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Riding in city traffic/streets with 0 brakeless fixed experience is dumb and dangerous. I am a huge proponent of running at least a front brake (so you at least have a redundant (and 70% more efficient) way to stop in an emergency) and am all for laws requiring a working brake.
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Old 11-26-11, 09:12 PM   #5
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I couldn't agree more; however, I have no hate towards (sensible) brakeless riders.
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Old 11-26-11, 10:00 PM   #6
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Do you have clips or straps or clipless? If not this is going to be a very painful learning experience for you. A lot of people don't realize how important foot retention is if they are coming from SS or geared bikes, which are easy to ride without. Seems like you just wanted to try it out, but plan on a SS. If you do want to ride fixed even occasionally, you should get some clips or something for your build.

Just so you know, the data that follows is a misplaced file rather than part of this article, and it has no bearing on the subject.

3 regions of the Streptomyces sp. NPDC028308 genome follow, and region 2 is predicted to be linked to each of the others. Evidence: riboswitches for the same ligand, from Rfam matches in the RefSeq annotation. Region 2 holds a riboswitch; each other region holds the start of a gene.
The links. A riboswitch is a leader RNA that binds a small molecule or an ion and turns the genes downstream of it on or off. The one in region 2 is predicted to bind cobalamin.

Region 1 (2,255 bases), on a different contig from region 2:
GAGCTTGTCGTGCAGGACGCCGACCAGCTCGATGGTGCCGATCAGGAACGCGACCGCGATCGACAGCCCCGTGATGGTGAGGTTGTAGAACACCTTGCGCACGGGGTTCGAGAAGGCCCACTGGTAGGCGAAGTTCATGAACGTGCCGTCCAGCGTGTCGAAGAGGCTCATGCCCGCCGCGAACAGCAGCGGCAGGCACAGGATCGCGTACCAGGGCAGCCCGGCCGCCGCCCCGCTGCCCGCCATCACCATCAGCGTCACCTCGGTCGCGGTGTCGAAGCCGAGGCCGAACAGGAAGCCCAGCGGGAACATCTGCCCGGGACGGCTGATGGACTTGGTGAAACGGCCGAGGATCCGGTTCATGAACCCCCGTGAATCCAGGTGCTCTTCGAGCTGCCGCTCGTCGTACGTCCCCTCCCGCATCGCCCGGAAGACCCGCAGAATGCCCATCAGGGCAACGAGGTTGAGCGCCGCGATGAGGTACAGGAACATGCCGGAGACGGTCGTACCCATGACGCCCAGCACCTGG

I also agree about learning to ride fixed with a brake(s). In fact, I never took mine off. If you ride fixed for a while you will actually feel weird the next time you are on a coasting bike. To me it's a bit like coming out of the ocean after a few hours playing in the waves...........standing still gives you that weird feeling.
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Old 11-26-11, 10:09 PM   #7
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After riding fixed, having to ride my girlfriends mountain bike to her apartment one day felt incredibly weird. Wasn't used to being able to coast, and every single time, it felt like the cranks had gotten stuck.
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Old 11-26-11, 10:58 PM   #8